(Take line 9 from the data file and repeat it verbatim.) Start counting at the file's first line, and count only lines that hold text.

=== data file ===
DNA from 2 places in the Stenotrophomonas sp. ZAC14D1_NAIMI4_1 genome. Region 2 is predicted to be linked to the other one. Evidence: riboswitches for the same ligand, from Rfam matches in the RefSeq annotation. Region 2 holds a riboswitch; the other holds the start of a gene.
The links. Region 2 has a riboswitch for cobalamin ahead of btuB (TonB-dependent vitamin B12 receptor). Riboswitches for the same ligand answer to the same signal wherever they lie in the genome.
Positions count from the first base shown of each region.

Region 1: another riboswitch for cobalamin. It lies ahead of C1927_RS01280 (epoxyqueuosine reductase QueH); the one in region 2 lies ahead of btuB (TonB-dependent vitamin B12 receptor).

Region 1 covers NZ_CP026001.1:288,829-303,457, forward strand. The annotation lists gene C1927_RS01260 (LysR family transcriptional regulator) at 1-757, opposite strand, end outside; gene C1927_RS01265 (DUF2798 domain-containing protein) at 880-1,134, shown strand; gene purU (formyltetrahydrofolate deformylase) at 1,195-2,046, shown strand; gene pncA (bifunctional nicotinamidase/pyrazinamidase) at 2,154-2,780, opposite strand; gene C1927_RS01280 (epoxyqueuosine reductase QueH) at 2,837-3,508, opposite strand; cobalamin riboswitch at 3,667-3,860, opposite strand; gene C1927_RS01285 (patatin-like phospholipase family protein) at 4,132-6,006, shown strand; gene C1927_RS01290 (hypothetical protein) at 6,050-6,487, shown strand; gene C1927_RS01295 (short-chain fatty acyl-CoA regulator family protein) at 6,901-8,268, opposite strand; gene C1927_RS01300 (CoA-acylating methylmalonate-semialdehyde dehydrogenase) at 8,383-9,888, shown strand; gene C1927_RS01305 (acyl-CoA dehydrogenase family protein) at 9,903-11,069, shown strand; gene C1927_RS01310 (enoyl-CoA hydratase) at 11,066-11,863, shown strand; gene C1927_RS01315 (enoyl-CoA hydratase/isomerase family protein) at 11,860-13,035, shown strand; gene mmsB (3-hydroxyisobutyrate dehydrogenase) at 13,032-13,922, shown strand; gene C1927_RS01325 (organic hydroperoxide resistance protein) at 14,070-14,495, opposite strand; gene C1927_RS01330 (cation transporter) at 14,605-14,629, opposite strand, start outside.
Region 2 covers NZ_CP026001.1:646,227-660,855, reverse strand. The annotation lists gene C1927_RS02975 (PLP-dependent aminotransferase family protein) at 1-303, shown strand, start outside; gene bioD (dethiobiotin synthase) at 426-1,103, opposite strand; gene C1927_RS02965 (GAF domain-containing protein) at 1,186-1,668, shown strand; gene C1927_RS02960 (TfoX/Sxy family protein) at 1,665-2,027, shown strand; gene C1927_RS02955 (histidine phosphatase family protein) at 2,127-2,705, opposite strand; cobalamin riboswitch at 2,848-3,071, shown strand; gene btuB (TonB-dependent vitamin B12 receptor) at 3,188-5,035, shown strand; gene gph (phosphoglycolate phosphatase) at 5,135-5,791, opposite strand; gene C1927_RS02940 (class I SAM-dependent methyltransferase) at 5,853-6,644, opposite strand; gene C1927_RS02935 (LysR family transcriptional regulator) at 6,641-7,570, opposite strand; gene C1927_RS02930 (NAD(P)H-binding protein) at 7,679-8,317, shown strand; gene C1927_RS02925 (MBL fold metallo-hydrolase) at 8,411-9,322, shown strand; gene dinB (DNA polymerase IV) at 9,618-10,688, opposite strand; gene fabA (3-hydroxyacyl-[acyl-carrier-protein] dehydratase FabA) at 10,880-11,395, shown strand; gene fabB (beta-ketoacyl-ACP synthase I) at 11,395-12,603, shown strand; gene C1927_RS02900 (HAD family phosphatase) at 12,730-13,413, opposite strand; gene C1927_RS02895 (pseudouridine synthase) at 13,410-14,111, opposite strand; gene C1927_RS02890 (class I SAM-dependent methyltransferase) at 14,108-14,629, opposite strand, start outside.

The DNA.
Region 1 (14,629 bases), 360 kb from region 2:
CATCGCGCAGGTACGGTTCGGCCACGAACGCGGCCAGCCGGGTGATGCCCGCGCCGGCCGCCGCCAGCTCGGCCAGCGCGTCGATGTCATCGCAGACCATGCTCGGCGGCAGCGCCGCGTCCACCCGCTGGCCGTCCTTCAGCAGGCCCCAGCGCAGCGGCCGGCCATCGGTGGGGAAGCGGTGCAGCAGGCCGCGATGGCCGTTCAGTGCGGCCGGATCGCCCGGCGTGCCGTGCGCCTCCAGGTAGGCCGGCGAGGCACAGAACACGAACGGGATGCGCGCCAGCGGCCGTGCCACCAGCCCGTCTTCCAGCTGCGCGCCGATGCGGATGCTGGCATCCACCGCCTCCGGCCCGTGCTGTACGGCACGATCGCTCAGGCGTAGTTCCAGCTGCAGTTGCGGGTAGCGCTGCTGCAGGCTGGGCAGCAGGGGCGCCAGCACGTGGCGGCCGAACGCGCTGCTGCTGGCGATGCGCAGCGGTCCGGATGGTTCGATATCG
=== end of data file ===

CATCGCGCAGGTACGGTTCGGCCACGAACGCGGCCAGCCGGGTGATGCCCGCGCCGGCCGCCGCCAGCTCGGCCAGCGCGTCGATGTCATCGCAGACCATGCTCGGCGGCAGCGCCGCGTCCACCCGCTGGCCGTCCTTCAGCAGGCCCCAGCGCAGCGGCCGGCCATCGGTGGGGAAGCGGTGCAGCAGGCCGCGATGGCCGTTCAGTGCGGCCGGATCGCCCGGCGTGCCGTGCGCCTCCAGGTAGGCCGGCGAGGCACAGAACACGAACGGGATGCGCGCCAGCGGCCGTGCCACCAGCCCGTCTTCCAGCTGCGCGCCGATGCGGATGCTGGCATCCACCGCCTCCGGCCCGTGCTGTACGGCACGATCGCTCAGGCGTAGTTCCAGCTGCAGTTGCGGGTAGCGCTGCTGCAGGCTGGGCAGCAGGGGCGCCAGCACGTGGCGGCCGAACGCGCTGCTGCTGGCGATGCGCAGCGGTCCGGATGGTTCGATATCG